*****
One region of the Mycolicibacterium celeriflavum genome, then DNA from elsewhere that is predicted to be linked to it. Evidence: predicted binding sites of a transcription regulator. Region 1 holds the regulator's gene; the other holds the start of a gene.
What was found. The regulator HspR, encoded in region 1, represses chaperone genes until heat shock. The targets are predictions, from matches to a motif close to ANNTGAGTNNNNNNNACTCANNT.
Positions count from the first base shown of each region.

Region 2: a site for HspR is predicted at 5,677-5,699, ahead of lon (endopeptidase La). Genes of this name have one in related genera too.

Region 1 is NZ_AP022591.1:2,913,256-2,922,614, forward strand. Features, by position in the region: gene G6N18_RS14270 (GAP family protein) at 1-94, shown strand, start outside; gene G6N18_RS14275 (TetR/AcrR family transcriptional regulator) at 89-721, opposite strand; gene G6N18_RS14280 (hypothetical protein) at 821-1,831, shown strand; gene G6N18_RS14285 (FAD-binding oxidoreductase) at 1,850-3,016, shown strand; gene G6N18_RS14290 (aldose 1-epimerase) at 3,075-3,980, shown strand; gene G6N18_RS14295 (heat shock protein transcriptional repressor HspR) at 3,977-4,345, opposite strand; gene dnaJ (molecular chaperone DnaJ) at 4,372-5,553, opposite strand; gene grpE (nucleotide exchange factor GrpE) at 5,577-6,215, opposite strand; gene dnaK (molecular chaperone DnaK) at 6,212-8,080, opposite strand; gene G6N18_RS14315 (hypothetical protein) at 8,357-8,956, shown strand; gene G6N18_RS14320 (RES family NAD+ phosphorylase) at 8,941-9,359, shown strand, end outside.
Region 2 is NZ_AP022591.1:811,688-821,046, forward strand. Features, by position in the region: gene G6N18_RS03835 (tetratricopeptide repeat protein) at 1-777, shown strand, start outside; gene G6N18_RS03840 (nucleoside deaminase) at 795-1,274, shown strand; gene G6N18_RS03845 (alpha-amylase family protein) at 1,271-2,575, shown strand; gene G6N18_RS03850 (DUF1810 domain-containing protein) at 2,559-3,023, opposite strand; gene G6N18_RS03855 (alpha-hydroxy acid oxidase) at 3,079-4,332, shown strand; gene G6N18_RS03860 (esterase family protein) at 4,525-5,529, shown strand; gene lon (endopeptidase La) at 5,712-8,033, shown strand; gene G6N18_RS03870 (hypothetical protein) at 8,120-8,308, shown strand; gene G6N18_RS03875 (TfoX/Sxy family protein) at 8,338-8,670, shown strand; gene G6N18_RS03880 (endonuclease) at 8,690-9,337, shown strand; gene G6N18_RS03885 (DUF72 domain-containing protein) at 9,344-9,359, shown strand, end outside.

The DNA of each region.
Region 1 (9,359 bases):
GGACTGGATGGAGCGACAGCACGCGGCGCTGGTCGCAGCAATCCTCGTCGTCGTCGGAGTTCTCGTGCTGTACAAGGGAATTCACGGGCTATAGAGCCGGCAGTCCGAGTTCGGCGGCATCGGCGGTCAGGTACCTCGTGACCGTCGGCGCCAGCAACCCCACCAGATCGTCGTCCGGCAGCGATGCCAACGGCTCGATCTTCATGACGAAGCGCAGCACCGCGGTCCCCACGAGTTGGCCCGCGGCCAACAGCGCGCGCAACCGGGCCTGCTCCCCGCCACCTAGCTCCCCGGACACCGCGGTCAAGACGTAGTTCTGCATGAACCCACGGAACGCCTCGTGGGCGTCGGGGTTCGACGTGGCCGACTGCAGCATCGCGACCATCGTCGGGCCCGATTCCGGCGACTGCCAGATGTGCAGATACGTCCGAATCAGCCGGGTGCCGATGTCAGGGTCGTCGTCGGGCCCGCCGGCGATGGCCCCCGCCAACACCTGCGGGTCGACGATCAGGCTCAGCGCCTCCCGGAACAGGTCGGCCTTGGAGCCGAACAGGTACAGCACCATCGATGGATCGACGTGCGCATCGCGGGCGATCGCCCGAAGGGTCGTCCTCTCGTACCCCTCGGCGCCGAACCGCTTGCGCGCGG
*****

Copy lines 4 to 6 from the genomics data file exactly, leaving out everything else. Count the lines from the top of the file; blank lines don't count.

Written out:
Region 2: a site for HspR is predicted at 5,677-5,699, ahead of lon (endopeptidase La). Genes of this name have one in related genera too.

Region 1 is NZ_AP022591.1:2,913,256-2,922,614, forward strand. Features, by position in the region: gene G6N18_RS14270 (GAP family protein) at 1-94, shown strand, start outside; gene G6N18_RS14275 (TetR/AcrR family transcriptional regulator) at 89-721, opposite strand; gene G6N18_RS14280 (hypothetical protein) at 821-1,831, shown strand; gene G6N18_RS14285 (FAD-binding oxidoreductase) at 1,850-3,016, shown strand; gene G6N18_RS14290 (aldose 1-epimerase) at 3,075-3,980, shown strand; gene G6N18_RS14295 (heat shock protein transcriptional repressor HspR) at 3,977-4,345, opposite strand; gene dnaJ (molecular chaperone DnaJ) at 4,372-5,553, opposite strand; gene grpE (nucleotide exchange factor GrpE) at 5,577-6,215, opposite strand; gene dnaK (molecular chaperone DnaK) at 6,212-8,080, opposite strand; gene G6N18_RS14315 (hypothetical protein) at 8,357-8,956, shown strand; gene G6N18_RS14320 (RES family NAD+ phosphorylase) at 8,941-9,359, shown strand, end outside.
Region 2 is NZ_AP022591.1:811,688-821,046, forward strand. Features, by position in the region: gene G6N18_RS03835 (tetratricopeptide repeat protein) at 1-777, shown strand, start outside; gene G6N18_RS03840 (nucleoside deaminase) at 795-1,274, shown strand; gene G6N18_RS03845 (alpha-amylase family protein) at 1,271-2,575, shown strand; gene G6N18_RS03850 (DUF1810 domain-containing protein) at 2,559-3,023, opposite strand; gene G6N18_RS03855 (alpha-hydroxy acid oxidase) at 3,079-4,332, shown strand; gene G6N18_RS03860 (esterase family protein) at 4,525-5,529, shown strand; gene lon (endopeptidase La) at 5,712-8,033, shown strand; gene G6N18_RS03870 (hypothetical protein) at 8,120-8,308, shown strand; gene G6N18_RS03875 (TfoX/Sxy family protein) at 8,338-8,670, shown strand; gene G6N18_RS03880 (endonuclease) at 8,690-9,337, shown strand; gene G6N18_RS03885 (DUF72 domain-containing protein) at 9,344-9,359, shown strand, end outside.